A common question our designers are asked by clients is whether to include a bath in the bathroom and/or ensuite to be renovated.
The answer depends on three things: usage, time and space.
If you have young children or are planning on starting a family, a bath is probably going to be a useful element in a bathroom. Alternatively, or perhaps in addition, if you are the sort of person who likes to unwind by having a good, long soak at the end of a hard day at work, or to soothe sore muscles after exercising, a bath will be an excellent choice.
You might simply want a free-standing bath purely for its aesthetics, even if you can’t see yourself using it much, if at all. That’s perfectly fine: if it makes you love your new bathroom even more, go for it!
Kado Era freestanding bath (Photo courtesy of Reece Bathroom Life)
For those clients who can’t see themselves ever using a bath but worry that they should include one in the design for re-sale, we advise them to think about how long they intend to be in their house. If the answer is 15 years, it’s quite possible that the new owners will want to change up the bathrooms anyway as the fittings and colours and styles will be out-dated by then. So it’s best to design your bathroom to suit your needs, and not worry about what a future owner might or might not want.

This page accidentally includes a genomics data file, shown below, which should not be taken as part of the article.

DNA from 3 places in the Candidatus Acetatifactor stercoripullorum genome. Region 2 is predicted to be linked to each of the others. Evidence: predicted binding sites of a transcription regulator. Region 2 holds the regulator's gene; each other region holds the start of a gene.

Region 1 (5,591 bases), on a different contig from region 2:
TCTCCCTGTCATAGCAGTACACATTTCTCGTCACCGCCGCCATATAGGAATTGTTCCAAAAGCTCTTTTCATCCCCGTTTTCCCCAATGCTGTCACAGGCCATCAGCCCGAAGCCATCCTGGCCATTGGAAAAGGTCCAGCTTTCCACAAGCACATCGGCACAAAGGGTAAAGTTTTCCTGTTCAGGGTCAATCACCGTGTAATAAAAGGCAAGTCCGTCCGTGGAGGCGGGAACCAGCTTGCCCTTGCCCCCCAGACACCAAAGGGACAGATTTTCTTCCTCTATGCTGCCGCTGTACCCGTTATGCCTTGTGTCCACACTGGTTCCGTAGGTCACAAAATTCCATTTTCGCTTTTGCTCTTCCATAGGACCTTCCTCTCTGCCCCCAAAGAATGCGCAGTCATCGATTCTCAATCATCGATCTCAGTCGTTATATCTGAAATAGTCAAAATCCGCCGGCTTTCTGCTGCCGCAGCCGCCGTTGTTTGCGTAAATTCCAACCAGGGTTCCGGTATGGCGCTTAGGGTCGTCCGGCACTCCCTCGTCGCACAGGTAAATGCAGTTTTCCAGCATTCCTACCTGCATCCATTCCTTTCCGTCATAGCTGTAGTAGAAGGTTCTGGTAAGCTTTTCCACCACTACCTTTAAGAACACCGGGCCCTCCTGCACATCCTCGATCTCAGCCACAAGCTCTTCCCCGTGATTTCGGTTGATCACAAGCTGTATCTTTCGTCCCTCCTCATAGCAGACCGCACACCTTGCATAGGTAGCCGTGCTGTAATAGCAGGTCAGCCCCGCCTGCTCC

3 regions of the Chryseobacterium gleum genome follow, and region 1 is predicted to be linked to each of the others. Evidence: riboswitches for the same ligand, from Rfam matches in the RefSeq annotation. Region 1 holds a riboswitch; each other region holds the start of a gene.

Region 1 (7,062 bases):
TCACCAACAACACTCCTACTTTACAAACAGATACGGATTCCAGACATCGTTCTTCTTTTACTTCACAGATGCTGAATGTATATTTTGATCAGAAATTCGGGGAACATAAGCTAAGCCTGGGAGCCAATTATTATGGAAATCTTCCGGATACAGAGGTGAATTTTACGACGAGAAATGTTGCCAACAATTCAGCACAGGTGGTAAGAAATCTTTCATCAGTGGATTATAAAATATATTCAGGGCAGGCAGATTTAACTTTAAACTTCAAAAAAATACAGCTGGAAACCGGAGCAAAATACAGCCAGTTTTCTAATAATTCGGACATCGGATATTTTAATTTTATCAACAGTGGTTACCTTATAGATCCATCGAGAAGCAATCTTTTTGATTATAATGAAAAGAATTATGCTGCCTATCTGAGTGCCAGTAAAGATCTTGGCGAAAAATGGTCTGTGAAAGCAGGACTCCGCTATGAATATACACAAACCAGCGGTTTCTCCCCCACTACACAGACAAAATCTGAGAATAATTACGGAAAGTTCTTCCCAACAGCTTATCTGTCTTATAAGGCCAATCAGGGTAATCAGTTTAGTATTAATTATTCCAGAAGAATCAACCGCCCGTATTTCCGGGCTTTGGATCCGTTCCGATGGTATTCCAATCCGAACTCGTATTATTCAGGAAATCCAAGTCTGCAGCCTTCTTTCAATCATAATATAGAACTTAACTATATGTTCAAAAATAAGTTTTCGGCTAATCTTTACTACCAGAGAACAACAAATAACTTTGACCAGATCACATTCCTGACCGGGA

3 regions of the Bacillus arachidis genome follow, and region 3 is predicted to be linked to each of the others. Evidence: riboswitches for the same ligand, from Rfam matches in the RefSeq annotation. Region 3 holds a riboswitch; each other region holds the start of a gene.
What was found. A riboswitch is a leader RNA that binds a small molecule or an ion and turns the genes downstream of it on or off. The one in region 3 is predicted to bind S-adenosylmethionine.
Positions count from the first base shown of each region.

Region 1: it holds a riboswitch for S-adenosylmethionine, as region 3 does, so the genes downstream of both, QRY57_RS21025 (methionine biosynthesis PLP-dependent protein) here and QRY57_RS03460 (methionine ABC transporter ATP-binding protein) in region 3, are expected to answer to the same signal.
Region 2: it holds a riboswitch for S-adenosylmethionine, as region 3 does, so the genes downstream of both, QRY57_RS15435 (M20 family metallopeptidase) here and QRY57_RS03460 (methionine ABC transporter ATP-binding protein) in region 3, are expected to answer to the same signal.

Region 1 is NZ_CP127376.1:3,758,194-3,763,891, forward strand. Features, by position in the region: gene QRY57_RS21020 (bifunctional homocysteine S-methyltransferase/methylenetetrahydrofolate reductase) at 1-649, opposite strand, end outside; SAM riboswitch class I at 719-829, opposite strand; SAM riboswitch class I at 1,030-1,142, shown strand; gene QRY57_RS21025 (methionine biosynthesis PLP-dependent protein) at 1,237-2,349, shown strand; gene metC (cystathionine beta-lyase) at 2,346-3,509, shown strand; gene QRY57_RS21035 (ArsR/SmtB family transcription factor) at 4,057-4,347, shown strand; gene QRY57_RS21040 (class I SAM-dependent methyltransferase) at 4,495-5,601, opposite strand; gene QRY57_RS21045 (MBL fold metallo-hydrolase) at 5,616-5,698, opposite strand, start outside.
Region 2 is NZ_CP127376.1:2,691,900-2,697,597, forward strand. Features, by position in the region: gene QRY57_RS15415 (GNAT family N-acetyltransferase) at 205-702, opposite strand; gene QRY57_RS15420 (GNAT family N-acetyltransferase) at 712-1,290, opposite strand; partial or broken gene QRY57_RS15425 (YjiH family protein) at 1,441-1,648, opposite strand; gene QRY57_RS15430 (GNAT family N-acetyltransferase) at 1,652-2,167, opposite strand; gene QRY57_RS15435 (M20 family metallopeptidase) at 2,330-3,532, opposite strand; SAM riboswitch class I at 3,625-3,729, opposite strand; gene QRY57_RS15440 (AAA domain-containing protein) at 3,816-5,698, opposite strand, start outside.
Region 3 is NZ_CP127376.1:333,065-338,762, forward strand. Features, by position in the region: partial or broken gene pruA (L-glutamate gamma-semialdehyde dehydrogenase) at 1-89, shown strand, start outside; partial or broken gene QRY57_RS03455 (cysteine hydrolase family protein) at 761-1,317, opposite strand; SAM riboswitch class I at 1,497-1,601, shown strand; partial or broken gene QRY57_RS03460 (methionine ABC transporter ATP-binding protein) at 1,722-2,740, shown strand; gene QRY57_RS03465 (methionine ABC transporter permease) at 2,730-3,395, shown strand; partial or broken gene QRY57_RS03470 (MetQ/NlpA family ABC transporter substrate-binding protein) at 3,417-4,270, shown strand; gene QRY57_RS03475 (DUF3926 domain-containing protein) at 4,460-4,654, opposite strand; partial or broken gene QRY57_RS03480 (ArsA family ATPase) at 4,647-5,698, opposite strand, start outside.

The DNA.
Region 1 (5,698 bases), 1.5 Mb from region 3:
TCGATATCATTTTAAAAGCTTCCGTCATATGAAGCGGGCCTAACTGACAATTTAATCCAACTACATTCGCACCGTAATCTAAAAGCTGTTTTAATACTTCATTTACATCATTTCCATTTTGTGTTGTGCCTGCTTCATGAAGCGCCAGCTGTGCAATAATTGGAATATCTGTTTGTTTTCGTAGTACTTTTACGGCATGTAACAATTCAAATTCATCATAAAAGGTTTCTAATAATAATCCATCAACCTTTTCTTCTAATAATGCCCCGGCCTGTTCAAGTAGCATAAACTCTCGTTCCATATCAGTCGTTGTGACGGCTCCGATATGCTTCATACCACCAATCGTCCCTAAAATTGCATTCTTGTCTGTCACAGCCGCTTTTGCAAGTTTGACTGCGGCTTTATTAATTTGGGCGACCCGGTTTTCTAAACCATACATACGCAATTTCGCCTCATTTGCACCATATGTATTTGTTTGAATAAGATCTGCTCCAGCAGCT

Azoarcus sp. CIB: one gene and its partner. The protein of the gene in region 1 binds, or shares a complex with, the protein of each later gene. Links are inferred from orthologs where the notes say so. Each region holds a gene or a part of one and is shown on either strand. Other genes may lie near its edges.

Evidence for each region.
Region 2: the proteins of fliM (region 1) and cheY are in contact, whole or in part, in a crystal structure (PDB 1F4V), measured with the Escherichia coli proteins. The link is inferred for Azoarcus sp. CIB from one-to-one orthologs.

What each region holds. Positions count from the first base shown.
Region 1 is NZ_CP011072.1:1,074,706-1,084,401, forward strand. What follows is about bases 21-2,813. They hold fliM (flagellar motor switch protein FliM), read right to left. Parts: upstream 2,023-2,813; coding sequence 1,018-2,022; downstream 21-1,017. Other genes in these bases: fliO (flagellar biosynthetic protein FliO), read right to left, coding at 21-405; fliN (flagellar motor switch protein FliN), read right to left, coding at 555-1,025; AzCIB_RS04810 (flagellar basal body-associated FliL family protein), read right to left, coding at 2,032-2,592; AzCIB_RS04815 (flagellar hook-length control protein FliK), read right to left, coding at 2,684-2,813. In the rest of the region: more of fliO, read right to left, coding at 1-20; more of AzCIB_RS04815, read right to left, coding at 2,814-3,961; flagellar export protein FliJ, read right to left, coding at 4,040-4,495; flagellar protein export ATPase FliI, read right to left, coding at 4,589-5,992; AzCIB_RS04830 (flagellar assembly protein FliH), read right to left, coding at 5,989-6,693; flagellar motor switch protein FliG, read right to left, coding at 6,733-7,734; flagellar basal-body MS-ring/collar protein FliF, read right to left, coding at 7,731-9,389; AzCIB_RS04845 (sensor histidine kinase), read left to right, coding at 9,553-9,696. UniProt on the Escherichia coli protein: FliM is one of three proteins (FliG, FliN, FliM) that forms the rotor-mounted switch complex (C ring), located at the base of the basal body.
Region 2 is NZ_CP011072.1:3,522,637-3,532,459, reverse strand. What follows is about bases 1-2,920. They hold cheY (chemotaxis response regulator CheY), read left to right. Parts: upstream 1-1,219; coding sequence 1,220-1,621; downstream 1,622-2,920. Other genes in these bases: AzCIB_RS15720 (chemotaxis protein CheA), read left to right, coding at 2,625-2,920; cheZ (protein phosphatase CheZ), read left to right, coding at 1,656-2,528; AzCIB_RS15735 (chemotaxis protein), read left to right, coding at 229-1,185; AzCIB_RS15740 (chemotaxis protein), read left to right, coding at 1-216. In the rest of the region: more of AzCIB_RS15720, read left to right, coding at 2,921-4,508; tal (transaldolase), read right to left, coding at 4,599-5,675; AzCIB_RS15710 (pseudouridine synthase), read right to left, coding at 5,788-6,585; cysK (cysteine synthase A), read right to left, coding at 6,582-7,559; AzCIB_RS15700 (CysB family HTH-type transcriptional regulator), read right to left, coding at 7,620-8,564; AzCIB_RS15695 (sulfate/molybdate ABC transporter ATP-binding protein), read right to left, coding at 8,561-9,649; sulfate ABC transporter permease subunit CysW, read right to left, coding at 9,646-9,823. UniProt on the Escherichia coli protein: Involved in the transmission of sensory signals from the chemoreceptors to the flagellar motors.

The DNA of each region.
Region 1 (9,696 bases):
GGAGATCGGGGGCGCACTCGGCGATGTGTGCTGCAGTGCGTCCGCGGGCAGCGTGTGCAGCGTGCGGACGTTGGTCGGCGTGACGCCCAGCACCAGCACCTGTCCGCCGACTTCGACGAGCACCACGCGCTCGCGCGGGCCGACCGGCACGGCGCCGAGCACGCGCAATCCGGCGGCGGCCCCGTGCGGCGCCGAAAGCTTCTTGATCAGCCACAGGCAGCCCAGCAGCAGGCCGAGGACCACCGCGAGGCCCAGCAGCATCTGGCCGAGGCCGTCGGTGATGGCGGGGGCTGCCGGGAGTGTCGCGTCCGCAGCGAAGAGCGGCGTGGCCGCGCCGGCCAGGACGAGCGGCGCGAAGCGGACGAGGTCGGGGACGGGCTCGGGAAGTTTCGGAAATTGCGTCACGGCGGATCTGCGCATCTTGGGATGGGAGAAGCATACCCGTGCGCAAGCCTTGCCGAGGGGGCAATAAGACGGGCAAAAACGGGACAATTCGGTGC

As to whether a bath is best located in an ensuite or a family bathroom or both, that depends on the spaces available. If the bath is mostly for the use of very young children but the ensuite offers the most space to include it, then that is okay – there is no point compromising every other element in the family bathroom if a bath just won’t fit there comfortably. The same is true in reverse.
Another point worth making here is that there is a common misconception that a free-standing bath will take up less floor space than an inset one and that by opting for a free standing bath that they will have more space for other things in the room. However, as you need to be able to get behind a free-standing bath in order to clean the room, there isn’t necessarily a space advantage to be had. This will also depend on how much shelf area you wish to have around an inset bath.
Kado Lux inset bath (Photo courtesy of Reece Bathroom Life)
Having said that, there are now some free-standing baths on the market that have a flat back to allow them to be positioned flush against a wall, so that will save a bit of space. It will depend on the look you want.
If you don’t need or want a bath at all, the space can be put towards a large walk -in or double shower, a double vanity and/or more storage space, thus breathing new life into your bathrooms.
A chat with one of our highly experienced designers can help you greatly in making these decisions and making the most out of your spaces.